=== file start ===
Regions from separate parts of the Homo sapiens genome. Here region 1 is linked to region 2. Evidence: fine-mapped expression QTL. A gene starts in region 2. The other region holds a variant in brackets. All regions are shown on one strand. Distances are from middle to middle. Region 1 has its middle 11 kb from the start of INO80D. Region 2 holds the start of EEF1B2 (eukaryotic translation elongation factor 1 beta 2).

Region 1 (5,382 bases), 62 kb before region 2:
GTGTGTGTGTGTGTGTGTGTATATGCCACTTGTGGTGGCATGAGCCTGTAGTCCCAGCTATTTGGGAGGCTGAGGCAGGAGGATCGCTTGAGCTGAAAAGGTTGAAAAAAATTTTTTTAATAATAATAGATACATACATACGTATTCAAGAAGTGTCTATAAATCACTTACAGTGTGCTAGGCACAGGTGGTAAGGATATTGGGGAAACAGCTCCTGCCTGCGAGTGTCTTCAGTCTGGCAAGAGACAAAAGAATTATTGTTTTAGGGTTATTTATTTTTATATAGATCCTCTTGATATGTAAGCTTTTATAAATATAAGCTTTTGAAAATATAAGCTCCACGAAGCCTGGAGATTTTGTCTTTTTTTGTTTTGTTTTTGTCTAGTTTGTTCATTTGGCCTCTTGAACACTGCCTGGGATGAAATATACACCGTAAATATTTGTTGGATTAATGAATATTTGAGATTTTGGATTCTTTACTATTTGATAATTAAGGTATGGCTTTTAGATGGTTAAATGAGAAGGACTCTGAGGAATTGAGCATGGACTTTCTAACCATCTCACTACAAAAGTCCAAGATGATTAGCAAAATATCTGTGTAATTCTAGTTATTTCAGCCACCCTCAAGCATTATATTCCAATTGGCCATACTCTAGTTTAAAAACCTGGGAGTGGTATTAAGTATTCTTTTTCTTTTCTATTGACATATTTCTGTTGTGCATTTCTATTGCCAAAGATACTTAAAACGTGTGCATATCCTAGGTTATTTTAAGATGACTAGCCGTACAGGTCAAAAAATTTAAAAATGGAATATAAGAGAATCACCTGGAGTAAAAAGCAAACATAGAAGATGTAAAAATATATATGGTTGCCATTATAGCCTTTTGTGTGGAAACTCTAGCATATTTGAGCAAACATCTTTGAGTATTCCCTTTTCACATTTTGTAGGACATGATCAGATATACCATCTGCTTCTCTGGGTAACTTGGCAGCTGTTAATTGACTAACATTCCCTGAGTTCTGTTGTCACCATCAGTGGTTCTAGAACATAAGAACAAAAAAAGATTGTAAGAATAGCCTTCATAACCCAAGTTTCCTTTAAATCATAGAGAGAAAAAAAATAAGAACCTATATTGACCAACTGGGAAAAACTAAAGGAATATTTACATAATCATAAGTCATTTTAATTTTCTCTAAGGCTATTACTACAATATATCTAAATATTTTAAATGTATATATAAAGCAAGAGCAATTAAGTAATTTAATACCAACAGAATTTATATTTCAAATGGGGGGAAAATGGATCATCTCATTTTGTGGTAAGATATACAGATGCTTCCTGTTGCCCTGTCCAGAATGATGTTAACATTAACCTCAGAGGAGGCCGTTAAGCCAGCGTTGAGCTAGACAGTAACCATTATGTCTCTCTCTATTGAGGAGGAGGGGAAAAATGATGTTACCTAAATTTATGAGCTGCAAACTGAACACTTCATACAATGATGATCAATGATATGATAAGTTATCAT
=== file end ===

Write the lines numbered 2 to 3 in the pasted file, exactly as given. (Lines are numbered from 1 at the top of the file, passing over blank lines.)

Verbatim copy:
Region 1 (5,382 bases), 62 kb before region 2:
GTGTGTGTGTGTGTGTGTGTATATGCCACTTGTGGTGGCATGAGCCTGTAGTCCCAGCTATTTGGGAGGCTGAGGCAGGAGGATCGCTTGAGCTGAAAAGGTTGAAAAAAATTTTTTTAATAATAATAGATACATACATACGTATTCAAGAAGTGTCTATAAATCACTTACAGTGTGCTAGGCACAGGTGGTAAGGATATTGGGGAAACAGCTCCTGCCTGCGAGTGTCTTCAGTCTGGCAAGAGACAAAAGAATTATTGTTTTAGGGTTATTTATTTTTATATAGATCCTCTTGATATGTAAGCTTTTATAAATATAAGCTTTTGAAAATATAAGCTCCACGAAGCCTGGAGATTTTGTCTTTTTTTGTTTTGTTTTTGTCTAGTTTGTTCATTTGGCCTCTTGAACACTGCCTGGGATGAAATATACACCGTAAATATTTGTTGGATTAATGAATATTTGAGATTTTGGATTCTTTACTATTTGATAATTAAGGTATGGCTTTTAGATGGTTAAATGAGAAGGACTCTGAGGAATTGAGCATGGACTTTCTAACCATCTCACTACAAAAGTCCAAGATGATTAGCAAAATATCTGTGTAATTCTAGTTATTTCAGCCACCCTCAAGCATTATATTCCAATTGGCCATACTCTAGTTTAAAAACCTGGGAGTGGTATTAAGTATTCTTTTTCTTTTCTATTGACATATTTCTGTTGTGCATTTCTATTGCCAAAGATACTTAAAACGTGTGCATATCCTAGGTTATTTTAAGATGACTAGCCGTACAGGTCAAAAAATTTAAAAATGGAATATAAGAGAATCACCTGGAGTAAAAAGCAAACATAGAAGATGTAAAAATATATATGGTTGCCATTATAGCCTTTTGTGTGGAAACTCTAGCATATTTGAGCAAACATCTTTGAGTATTCCCTTTTCACATTTTGTAGGACATGATCAGATATACCATCTGCTTCTCTGGGTAACTTGGCAGCTGTTAATTGACTAACATTCCCTGAGTTCTGTTGTCACCATCAGTGGTTCTAGAACATAAGAACAAAAAAAGATTGTAAGAATAGCCTTCATAACCCAAGTTTCCTTTAAATCATAGAGAGAAAAAAAATAAGAACCTATATTGACCAACTGGGAAAAACTAAAGGAATATTTACATAATCATAAGTCATTTTAATTTTCTCTAAGGCTATTACTACAATATATCTAAATATTTTAAATGTATATATAAAGCAAGAGCAATTAAGTAATTTAATACCAACAGAATTTATATTTCAAATGGGGGGAAAATGGATCATCTCATTTTGTGGTAAGATATACAGATGCTTCCTGTTGCCCTGTCCAGAATGATGTTAACATTAACCTCAGAGGAGGCCGTTAAGCCAGCGTTGAGCTAGACAGTAACCATTATGTCTCTCTCTATTGAGGAGGAGGGGAAAAATGATGTTACCTAAATTTATGAGCTGCAAACTGAACACTTCATACAATGATGATCAATGATATGATAAGTTATCAT